The progressive rockgroup Pat Cool was founded in Venlo, The Netherlands in 1971. The members were Huub Timmermans (keyboards), Peter Tiggelers (drums), Tom van der Schoot (bass guitar) and Gé Titulaer (vocals, keyboards, flute and recorders). A single is released with the tracks The sun king found his kingdome here and Never get lost.
In 1973 they recorded their only album, Daybreak. The music is a sort of jazzy, keyboard orientated progressive rock. When the band broke up, Tom van der Schoot went up to the north of Holland, to play in several bands in the town Groningen. He is currently playing in a band with Bonfire's guitaris Eugene den Hoed. Gé Titulaer started a solo career.
Produced by Tim Griek.
Engineered by André Hooning.
Sleeve design by Antoon Koolen
Recorded during the first week of January 1973
LP Delta DF9002 (1973)
Pat Cool makes jazzy, keyboard oriented progressive rock. The music is not very complex and the voice of Gé Titulaer is very prominent also. The opening track When someday has a nice easy going feeling over it. It culminates in a excellent recorder solo. The second track is very jazzy, poppy song. The third track was written after the 1972 olympic games in Munich. It starts with a nice flute and also has a great organ sound. This is probably the best track on the album. The title track is a short poppy track and not very interesting. I wish is mainly based around a bass riff. It does have that good old hammond organ again. The last track is a very slow song.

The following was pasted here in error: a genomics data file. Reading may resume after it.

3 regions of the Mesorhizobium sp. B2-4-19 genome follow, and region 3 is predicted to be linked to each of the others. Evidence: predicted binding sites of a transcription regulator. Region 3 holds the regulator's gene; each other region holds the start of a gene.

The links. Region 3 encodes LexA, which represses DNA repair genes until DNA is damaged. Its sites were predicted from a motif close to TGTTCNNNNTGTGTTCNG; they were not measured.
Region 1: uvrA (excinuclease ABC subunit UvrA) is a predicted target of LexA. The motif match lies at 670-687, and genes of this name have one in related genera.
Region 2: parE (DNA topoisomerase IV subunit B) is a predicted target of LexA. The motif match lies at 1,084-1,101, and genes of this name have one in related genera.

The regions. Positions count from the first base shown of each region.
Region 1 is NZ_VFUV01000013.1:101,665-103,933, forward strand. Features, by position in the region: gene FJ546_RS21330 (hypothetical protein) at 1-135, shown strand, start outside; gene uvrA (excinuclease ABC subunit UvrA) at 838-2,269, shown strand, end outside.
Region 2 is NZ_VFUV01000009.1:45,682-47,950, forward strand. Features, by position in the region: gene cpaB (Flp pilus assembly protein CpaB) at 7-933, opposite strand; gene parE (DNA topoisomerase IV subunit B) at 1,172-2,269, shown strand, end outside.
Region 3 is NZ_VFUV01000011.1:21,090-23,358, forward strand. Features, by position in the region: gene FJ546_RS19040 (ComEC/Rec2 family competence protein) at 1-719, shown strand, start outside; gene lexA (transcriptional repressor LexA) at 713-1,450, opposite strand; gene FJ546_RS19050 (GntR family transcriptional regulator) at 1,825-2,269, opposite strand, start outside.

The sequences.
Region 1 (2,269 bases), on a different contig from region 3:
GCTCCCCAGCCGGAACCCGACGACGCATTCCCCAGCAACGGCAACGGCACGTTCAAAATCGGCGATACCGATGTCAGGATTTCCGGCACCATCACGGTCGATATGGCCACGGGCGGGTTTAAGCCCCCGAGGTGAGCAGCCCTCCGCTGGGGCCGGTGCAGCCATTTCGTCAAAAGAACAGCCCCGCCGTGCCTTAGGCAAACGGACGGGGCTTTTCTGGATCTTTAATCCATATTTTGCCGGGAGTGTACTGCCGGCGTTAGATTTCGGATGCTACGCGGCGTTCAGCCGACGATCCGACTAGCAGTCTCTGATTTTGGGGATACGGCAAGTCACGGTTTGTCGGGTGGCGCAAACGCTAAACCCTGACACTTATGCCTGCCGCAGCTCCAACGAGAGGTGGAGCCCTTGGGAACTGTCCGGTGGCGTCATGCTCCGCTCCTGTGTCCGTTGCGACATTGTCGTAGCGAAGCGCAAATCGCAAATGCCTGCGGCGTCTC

(Dutch Progressive Rock of the Seventies)
Strongly keyboard driven, packed with nostalgia feeling of good ol' lightly psychedelic days (not so much) of that very special era of late 60s and early 70s (I wish there was a shorter term for this period of time, such as L60E70). Actually, quite similar musically to Sandrose (except this one has male vocals) and reminding of less melodic Greenslade (as Greenslade uses nearly identical sounds, but has very different atmosphere - cheerful and lighthearted). And also not British, but tradition of teaching English language in Netherlands is strong, so their accent is OK.Enough with brackets - the atmosphere of Pat Cool's is dense and almost hypnotic with vibes of days gone by. Good reminiscence of those times I've never experienced.
(Marty McFly, Progarchives)
(sources: Oor Popencyclopedie, Nationaal Pop Instituut, Album sleeves, Nederpop)